Forcing pension funds to invest in SOEs ‘violates bill of rights’

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Forcing pension funds to invest in SOEs ‘violates bill of rights’

ConCourt would challenge ANC’s prescribed assets plan, says asset manager

Lisa Steyn


Any attempt by the government to force pension funds to invest in bankrupt state companies will likely be met with a Constitutional Court challenge, one of SA’s largest fixed-income lenders has said.
In the ANC election manifesto, released at the weekend, the ruling party committed to “investigate the introduction of prescribed assets on financial institutions’ funds to unlock resources for investments in social and economic development”.
In effect it could mean that pension funds are forced to invest a portion of their funds in state projects and possibly even in unsustainable entities such as Eskom.
To prescribe how pension funds invest would be destructive and panic-inducing, said Andrew Canter, chief investment officer at Futuregrowth Asset Management – which in 2016 temporarily suspended lending to state-owned companies because of poor governance.
Moreover, Canter said, it would also be a violation of property rights as enshrined in the bill of rights. “It’s a property rights issue and probably would end up in the Constitutional Court.”
Constitutional law expert Pierre de Vos said any such court challenge would have to prove the arbitrary deprivation of property. “Even if you think the policy is catastrophically stupid, it may not be arbitrary,” he said.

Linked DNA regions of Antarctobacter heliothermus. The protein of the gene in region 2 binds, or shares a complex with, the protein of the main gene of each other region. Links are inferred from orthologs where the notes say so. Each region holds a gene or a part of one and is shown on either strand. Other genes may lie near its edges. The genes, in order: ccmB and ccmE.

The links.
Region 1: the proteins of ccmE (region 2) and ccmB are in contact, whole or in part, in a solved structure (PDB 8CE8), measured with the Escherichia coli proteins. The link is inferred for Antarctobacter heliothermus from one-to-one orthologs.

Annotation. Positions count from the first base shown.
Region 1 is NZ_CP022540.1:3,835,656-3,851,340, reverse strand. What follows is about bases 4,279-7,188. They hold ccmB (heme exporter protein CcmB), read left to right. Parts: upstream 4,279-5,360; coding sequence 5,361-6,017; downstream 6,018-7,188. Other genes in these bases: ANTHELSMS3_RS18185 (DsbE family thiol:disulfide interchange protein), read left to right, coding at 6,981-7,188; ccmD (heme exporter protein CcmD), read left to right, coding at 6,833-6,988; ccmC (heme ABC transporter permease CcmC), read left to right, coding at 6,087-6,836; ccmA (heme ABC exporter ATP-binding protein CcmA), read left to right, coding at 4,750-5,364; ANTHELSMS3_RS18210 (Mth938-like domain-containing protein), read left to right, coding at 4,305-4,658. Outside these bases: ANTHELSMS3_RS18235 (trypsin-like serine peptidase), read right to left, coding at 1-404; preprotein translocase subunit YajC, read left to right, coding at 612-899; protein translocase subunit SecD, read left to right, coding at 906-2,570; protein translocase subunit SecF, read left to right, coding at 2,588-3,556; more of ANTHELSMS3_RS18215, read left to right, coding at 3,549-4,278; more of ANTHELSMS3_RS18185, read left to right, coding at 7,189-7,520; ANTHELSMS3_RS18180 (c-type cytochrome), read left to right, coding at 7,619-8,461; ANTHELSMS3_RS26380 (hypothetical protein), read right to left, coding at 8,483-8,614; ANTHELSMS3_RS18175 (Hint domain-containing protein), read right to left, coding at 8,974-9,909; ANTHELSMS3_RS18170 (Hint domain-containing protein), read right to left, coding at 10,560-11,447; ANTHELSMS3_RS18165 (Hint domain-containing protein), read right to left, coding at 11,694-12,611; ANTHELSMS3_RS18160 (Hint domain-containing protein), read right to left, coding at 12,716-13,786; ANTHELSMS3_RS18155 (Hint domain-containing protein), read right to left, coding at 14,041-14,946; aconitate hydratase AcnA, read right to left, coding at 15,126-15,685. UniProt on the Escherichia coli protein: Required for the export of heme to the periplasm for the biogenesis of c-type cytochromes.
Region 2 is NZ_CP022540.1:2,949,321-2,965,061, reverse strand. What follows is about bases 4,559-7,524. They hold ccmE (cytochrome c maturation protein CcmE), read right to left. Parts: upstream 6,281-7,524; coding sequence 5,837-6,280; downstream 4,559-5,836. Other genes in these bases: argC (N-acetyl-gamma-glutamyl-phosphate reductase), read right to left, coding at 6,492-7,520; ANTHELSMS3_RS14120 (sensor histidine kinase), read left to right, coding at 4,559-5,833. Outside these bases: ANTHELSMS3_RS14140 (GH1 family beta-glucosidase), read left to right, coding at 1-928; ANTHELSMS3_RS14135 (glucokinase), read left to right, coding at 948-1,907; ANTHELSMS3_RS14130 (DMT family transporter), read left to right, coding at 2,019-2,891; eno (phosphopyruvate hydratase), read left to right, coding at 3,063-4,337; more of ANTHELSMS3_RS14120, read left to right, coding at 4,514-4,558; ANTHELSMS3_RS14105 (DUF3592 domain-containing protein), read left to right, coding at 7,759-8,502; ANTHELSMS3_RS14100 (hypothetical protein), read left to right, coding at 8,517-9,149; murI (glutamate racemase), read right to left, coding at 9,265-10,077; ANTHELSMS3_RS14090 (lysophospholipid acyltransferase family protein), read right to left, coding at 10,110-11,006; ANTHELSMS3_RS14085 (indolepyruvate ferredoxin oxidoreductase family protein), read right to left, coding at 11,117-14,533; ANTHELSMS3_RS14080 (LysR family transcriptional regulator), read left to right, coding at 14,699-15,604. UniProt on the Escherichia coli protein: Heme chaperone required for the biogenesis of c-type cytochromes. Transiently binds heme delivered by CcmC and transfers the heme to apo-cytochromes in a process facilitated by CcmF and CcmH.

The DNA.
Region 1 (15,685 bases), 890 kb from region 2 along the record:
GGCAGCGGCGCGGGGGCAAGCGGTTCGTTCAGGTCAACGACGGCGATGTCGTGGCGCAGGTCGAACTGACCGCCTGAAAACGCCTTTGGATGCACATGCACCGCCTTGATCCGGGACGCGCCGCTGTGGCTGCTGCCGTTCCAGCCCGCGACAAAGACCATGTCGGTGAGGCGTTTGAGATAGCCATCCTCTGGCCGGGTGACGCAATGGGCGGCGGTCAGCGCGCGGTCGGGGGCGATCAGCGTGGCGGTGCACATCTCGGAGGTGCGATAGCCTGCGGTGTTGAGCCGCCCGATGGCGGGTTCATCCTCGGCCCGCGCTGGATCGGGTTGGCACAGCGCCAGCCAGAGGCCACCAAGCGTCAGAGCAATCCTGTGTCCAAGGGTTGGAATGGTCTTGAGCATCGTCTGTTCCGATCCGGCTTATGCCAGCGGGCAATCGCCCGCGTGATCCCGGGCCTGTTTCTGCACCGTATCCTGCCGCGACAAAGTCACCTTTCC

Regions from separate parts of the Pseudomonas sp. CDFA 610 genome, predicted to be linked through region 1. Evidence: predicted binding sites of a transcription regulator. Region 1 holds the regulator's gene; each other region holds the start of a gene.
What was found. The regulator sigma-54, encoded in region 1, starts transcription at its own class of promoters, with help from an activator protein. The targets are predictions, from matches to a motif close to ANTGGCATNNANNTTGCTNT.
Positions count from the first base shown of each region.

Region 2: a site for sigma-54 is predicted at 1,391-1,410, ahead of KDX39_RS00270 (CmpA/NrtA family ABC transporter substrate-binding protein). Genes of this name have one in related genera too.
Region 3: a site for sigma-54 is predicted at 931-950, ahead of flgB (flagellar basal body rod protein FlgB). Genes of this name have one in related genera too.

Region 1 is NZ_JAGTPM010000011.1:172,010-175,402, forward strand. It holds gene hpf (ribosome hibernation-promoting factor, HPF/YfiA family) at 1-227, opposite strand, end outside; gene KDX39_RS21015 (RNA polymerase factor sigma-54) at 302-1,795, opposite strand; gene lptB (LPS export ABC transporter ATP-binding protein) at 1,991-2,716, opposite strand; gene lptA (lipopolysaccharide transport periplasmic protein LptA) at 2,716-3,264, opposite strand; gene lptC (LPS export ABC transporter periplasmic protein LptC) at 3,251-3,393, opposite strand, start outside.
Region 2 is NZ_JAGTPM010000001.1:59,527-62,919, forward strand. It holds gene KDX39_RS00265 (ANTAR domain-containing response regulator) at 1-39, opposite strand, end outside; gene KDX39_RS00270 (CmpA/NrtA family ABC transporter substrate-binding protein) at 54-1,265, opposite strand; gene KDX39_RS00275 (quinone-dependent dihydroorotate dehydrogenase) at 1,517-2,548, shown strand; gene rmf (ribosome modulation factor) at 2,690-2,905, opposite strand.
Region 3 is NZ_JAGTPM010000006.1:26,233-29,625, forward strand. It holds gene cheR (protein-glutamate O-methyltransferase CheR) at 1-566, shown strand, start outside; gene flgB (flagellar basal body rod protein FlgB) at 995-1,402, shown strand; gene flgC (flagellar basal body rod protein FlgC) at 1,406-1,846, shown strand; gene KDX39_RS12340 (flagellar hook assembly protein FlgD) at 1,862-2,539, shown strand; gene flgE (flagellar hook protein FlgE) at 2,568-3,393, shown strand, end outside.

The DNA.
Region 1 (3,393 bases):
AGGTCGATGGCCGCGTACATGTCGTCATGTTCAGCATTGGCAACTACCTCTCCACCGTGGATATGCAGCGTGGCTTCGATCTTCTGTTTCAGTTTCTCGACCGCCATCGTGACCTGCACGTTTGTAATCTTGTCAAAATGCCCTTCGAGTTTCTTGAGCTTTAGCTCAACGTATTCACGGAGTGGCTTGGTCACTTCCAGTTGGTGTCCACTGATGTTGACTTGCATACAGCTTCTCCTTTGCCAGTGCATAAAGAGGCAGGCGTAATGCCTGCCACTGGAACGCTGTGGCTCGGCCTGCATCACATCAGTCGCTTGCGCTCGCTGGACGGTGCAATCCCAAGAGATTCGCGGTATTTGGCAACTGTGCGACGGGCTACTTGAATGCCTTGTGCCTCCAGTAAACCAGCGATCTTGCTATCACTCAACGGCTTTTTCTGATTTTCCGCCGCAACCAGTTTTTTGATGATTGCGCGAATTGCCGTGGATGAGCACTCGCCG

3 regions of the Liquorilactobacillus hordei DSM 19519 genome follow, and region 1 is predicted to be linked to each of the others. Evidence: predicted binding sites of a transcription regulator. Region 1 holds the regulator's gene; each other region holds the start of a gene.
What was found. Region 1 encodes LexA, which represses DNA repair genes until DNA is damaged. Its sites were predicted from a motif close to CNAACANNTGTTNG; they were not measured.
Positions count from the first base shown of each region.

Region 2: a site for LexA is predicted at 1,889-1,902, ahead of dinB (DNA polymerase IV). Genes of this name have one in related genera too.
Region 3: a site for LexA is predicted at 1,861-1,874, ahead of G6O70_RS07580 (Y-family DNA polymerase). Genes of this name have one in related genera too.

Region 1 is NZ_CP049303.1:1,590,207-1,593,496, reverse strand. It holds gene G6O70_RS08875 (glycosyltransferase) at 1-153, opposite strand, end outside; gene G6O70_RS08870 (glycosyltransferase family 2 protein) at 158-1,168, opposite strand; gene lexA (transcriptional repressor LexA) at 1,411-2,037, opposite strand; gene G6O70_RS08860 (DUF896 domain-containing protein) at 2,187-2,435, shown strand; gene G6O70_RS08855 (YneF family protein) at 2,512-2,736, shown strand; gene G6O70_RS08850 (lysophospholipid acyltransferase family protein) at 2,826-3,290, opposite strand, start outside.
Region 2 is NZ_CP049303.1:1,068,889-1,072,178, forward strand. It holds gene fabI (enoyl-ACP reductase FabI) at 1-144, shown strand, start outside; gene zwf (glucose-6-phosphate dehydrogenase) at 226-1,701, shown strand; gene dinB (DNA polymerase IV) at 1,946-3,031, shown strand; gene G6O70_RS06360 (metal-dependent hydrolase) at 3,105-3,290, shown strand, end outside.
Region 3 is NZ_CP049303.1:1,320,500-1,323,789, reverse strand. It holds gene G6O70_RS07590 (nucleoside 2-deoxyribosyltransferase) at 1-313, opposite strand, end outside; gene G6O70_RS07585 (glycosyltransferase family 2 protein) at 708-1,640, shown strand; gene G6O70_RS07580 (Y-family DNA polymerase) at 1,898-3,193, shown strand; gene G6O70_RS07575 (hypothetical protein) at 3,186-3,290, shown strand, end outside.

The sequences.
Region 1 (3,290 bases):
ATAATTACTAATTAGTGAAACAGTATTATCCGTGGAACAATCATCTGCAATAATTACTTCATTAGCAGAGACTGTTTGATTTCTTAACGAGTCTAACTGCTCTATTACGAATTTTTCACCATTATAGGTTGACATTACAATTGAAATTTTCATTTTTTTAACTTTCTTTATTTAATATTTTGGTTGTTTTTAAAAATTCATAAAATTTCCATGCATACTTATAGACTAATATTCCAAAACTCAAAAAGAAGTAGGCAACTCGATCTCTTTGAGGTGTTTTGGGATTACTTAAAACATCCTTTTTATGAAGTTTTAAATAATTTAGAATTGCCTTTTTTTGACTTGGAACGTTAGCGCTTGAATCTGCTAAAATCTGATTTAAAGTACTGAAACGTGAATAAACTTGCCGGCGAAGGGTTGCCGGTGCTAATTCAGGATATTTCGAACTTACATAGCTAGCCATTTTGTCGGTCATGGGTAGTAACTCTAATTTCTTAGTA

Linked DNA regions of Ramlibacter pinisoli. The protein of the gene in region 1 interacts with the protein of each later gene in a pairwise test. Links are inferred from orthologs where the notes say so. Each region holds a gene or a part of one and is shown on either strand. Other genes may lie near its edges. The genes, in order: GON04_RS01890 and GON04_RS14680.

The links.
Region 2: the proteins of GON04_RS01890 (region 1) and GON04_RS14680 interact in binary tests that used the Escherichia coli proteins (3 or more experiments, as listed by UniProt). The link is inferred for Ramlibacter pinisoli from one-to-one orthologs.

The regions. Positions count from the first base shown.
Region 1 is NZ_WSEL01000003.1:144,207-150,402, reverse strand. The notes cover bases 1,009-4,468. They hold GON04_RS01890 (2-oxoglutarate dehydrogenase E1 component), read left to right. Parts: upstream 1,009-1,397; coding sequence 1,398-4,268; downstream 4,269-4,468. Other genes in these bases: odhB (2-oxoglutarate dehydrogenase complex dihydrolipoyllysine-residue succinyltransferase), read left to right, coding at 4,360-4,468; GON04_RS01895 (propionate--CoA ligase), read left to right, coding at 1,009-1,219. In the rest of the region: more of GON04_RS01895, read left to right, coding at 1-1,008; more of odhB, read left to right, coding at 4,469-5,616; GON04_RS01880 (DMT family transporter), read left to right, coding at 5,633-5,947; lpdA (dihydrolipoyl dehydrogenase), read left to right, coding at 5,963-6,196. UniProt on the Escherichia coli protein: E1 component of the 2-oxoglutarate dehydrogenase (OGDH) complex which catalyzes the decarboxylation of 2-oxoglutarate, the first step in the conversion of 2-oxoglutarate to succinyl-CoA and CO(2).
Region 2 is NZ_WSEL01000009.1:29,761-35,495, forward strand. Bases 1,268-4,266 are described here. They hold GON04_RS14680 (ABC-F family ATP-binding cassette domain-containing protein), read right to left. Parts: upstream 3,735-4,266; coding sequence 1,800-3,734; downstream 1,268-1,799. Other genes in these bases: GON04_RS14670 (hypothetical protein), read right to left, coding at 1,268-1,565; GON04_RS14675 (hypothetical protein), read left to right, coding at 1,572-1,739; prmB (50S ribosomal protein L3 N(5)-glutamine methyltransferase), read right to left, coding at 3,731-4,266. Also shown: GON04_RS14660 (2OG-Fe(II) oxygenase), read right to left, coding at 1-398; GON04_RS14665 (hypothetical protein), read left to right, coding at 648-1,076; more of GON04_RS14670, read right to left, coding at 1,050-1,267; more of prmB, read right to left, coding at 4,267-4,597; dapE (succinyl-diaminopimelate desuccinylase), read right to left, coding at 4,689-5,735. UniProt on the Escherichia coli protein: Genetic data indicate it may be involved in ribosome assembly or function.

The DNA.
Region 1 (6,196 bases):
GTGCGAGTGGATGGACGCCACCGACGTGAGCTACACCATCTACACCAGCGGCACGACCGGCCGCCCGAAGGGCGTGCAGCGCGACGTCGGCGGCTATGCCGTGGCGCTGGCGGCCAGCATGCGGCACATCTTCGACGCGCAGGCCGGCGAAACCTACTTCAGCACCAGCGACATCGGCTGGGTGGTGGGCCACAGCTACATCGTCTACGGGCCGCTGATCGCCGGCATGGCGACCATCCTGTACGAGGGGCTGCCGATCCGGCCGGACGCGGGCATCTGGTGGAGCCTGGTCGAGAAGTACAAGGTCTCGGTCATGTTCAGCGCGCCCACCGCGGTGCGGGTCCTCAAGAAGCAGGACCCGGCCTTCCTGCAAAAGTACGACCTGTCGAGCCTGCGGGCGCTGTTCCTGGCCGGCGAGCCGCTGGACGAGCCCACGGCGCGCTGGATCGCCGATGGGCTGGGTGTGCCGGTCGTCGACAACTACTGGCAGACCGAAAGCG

The idea of prescribed assets harks back to the tail end of the apartheid era when the government forced pension funds to invest in government bonds at at time when the state was cut off from global markets.
Canter said there was no need to force pension funds to invest in state assets today. “Domestic pension funds are already very meaningful investors in national development,” he said. Certain state entities, such as Eskom which is overgeared and unprofitable, battle to raise funding for good reason, said Canter.
“Eskom is currently a financially unsustainable enterprise. If a company is unsustainable it should not be able to raise money. But there is a whole range of perfectly creditworthy SOEs which we lend to,” he said.
Canter noted there was never a shortage of money for bankable projects.  “Prescribed assets is a stick to swing which serves no purpose except to scare investors.”
Leon Campher, CEO of the Association for Savings and Investment SA, said prescription would also have a negative effect on SA’s credit rating. “If SA loses its investment grade rating, foreign investors, many of whom are pension funds, would be forced to withdraw their money from SA,” he said. “This is something the country can ill afford.”
The timing of the matter is also a cause for concern. It coincides with a specific need for funding for Eskom, said Peter Attard Montalto, head of capital markets research at Intellidex.
Eskom is in the throes of a financial crisis. Its chairperson, Jabu Mabuza, has warned the utility requires an equity injection or a debt reduction if it is to survive.
Attard Montalto said: “While the ‘normal’ path may well be a five year programme towards this by the party, resisted at every stage by the national Treasury, an Eskom shock could force the hand of ‘sensible’ policy types in the ANC.”
Prescription of assets would require an amendment to regulation 28 of the Pensions Fund Act and would apply to private pension funds. It may not apply to the Government Employee Pension Fund (GEPF), as managed by the Public Investment Corporation. The GEPF is a defined benefit fund and hence not subject to regulation 28, although its board of trustees has elected to comply with its terms.

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